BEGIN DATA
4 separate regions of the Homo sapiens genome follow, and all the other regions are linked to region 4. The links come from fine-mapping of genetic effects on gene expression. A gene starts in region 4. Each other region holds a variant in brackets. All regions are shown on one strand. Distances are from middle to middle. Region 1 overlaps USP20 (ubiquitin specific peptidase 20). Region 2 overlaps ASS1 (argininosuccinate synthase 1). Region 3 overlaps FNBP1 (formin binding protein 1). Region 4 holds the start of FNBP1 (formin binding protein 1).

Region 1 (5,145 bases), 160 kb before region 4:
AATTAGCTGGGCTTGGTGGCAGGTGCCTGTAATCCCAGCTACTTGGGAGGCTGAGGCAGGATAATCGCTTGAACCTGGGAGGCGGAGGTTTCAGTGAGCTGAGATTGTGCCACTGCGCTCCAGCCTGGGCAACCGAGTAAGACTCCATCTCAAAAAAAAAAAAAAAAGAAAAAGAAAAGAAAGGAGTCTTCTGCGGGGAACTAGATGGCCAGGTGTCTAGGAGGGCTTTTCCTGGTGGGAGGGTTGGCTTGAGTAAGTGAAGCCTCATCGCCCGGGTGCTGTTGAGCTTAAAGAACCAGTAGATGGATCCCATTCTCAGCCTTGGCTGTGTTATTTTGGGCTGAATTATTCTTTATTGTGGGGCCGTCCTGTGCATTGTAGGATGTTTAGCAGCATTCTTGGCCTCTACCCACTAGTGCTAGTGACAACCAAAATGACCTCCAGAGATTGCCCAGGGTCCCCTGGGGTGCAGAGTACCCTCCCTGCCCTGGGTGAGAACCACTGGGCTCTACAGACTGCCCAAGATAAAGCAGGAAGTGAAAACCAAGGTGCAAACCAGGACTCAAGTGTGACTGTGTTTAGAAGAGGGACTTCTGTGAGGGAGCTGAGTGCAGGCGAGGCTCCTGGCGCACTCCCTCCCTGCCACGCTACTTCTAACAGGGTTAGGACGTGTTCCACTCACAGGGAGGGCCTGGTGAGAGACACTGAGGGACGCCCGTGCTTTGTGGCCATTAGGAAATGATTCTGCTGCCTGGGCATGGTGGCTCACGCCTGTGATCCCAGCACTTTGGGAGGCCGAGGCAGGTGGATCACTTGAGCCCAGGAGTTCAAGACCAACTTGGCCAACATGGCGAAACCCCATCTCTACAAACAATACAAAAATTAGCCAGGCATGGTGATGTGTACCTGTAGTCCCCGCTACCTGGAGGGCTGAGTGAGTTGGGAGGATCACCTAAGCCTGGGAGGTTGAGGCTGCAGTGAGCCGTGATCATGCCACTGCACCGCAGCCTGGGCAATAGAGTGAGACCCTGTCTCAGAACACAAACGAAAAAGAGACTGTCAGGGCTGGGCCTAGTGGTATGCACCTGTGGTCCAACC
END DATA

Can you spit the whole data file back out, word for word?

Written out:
4 separate regions of the Homo sapiens genome follow, and all the other regions are linked to region 4. The links come from fine-mapping of genetic effects on gene expression. A gene starts in region 4. Each other region holds a variant in brackets. All regions are shown on one strand. Distances are from middle to middle. Region 1 overlaps USP20 (ubiquitin specific peptidase 20). Region 2 overlaps ASS1 (argininosuccinate synthase 1). Region 3 overlaps FNBP1 (formin binding protein 1). Region 4 holds the start of FNBP1 (formin binding protein 1).

Region 1 (5,145 bases), 160 kb before region 4:
AATTAGCTGGGCTTGGTGGCAGGTGCCTGTAATCCCAGCTACTTGGGAGGCTGAGGCAGGATAATCGCTTGAACCTGGGAGGCGGAGGTTTCAGTGAGCTGAGATTGTGCCACTGCGCTCCAGCCTGGGCAACCGAGTAAGACTCCATCTCAAAAAAAAAAAAAAAAGAAAAAGAAAAGAAAGGAGTCTTCTGCGGGGAACTAGATGGCCAGGTGTCTAGGAGGGCTTTTCCTGGTGGGAGGGTTGGCTTGAGTAAGTGAAGCCTCATCGCCCGGGTGCTGTTGAGCTTAAAGAACCAGTAGATGGATCCCATTCTCAGCCTTGGCTGTGTTATTTTGGGCTGAATTATTCTTTATTGTGGGGCCGTCCTGTGCATTGTAGGATGTTTAGCAGCATTCTTGGCCTCTACCCACTAGTGCTAGTGACAACCAAAATGACCTCCAGAGATTGCCCAGGGTCCCCTGGGGTGCAGAGTACCCTCCCTGCCCTGGGTGAGAACCACTGGGCTCTACAGACTGCCCAAGATAAAGCAGGAAGTGAAAACCAAGGTGCAAACCAGGACTCAAGTGTGACTGTGTTTAGAAGAGGGACTTCTGTGAGGGAGCTGAGTGCAGGCGAGGCTCCTGGCGCACTCCCTCCCTGCCACGCTACTTCTAACAGGGTTAGGACGTGTTCCACTCACAGGGAGGGCCTGGTGAGAGACACTGAGGGACGCCCGTGCTTTGTGGCCATTAGGAAATGATTCTGCTGCCTGGGCATGGTGGCTCACGCCTGTGATCCCAGCACTTTGGGAGGCCGAGGCAGGTGGATCACTTGAGCCCAGGAGTTCAAGACCAACTTGGCCAACATGGCGAAACCCCATCTCTACAAACAATACAAAAATTAGCCAGGCATGGTGATGTGTACCTGTAGTCCCCGCTACCTGGAGGGCTGAGTGAGTTGGGAGGATCACCTAAGCCTGGGAGGTTGAGGCTGCAGTGAGCCGTGATCATGCCACTGCACCGCAGCCTGGGCAATAGAGTGAGACCCTGTCTCAGAACACAAACGAAAAAGAGACTGTCAGGGCTGGGCCTAGTGGTATGCACCTGTGGTCCAACC